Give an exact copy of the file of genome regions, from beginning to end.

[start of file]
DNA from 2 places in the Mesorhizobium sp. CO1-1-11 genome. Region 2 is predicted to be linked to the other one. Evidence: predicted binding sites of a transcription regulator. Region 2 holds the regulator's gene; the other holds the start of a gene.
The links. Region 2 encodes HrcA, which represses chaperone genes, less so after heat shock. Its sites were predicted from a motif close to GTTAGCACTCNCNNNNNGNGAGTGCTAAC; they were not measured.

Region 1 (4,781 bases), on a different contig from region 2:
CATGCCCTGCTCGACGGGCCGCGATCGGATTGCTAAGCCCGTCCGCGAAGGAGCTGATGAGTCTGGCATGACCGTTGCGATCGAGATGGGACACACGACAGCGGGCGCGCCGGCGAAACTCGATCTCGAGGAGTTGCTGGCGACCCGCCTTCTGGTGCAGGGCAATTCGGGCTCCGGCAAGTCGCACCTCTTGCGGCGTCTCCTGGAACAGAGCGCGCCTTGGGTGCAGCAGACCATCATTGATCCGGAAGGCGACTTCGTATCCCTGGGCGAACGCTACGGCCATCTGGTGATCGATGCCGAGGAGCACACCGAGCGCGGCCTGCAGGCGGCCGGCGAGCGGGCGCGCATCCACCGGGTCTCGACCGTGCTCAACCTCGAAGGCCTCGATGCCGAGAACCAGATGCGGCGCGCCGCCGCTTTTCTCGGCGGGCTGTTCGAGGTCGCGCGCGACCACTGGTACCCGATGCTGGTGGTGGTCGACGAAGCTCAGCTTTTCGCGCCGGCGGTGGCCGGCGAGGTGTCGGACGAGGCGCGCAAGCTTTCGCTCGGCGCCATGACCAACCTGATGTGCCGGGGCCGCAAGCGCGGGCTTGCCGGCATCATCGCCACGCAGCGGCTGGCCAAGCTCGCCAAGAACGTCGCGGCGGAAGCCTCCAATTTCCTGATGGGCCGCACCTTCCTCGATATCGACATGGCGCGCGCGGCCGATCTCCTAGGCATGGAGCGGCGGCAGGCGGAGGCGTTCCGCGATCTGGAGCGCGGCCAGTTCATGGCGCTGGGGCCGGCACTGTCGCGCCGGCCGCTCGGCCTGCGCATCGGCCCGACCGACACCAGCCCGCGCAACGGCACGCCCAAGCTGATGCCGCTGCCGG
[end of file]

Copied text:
DNA from 2 places in the Mesorhizobium sp. CO1-1-11 genome. Region 2 is predicted to be linked to the other one. Evidence: predicted binding sites of a transcription regulator. Region 2 holds the regulator's gene; the other holds the start of a gene.
The links. Region 2 encodes HrcA, which represses chaperone genes, less so after heat shock. Its sites were predicted from a motif close to GTTAGCACTCNCNNNNNGNGAGTGCTAAC; they were not measured.

Region 1 (4,781 bases), on a different contig from region 2:
CATGCCCTGCTCGACGGGCCGCGATCGGATTGCTAAGCCCGTCCGCGAAGGAGCTGATGAGTCTGGCATGACCGTTGCGATCGAGATGGGACACACGACAGCGGGCGCGCCGGCGAAACTCGATCTCGAGGAGTTGCTGGCGACCCGCCTTCTGGTGCAGGGCAATTCGGGCTCCGGCAAGTCGCACCTCTTGCGGCGTCTCCTGGAACAGAGCGCGCCTTGGGTGCAGCAGACCATCATTGATCCGGAAGGCGACTTCGTATCCCTGGGCGAACGCTACGGCCATCTGGTGATCGATGCCGAGGAGCACACCGAGCGCGGCCTGCAGGCGGCCGGCGAGCGGGCGCGCATCCACCGGGTCTCGACCGTGCTCAACCTCGAAGGCCTCGATGCCGAGAACCAGATGCGGCGCGCCGCCGCTTTTCTCGGCGGGCTGTTCGAGGTCGCGCGCGACCACTGGTACCCGATGCTGGTGGTGGTCGACGAAGCTCAGCTTTTCGCGCCGGCGGTGGCCGGCGAGGTGTCGGACGAGGCGCGCAAGCTTTCGCTCGGCGCCATGACCAACCTGATGTGCCGGGGCCGCAAGCGCGGGCTTGCCGGCATCATCGCCACGCAGCGGCTGGCCAAGCTCGCCAAGAACGTCGCGGCGGAAGCCTCCAATTTCCTGATGGGCCGCACCTTCCTCGATATCGACATGGCGCGCGCGGCCGATCTCCTAGGCATGGAGCGGCGGCAGGCGGAGGCGTTCCGCGATCTGGAGCGCGGCCAGTTCATGGCGCTGGGGCCGGCACTGTCGCGCCGGCCGCTCGGCCTGCGCATCGGCCCGACCGACACCAGCCCGCGCAACGGCACGCCCAAGCTGATGCCGCTGCCGG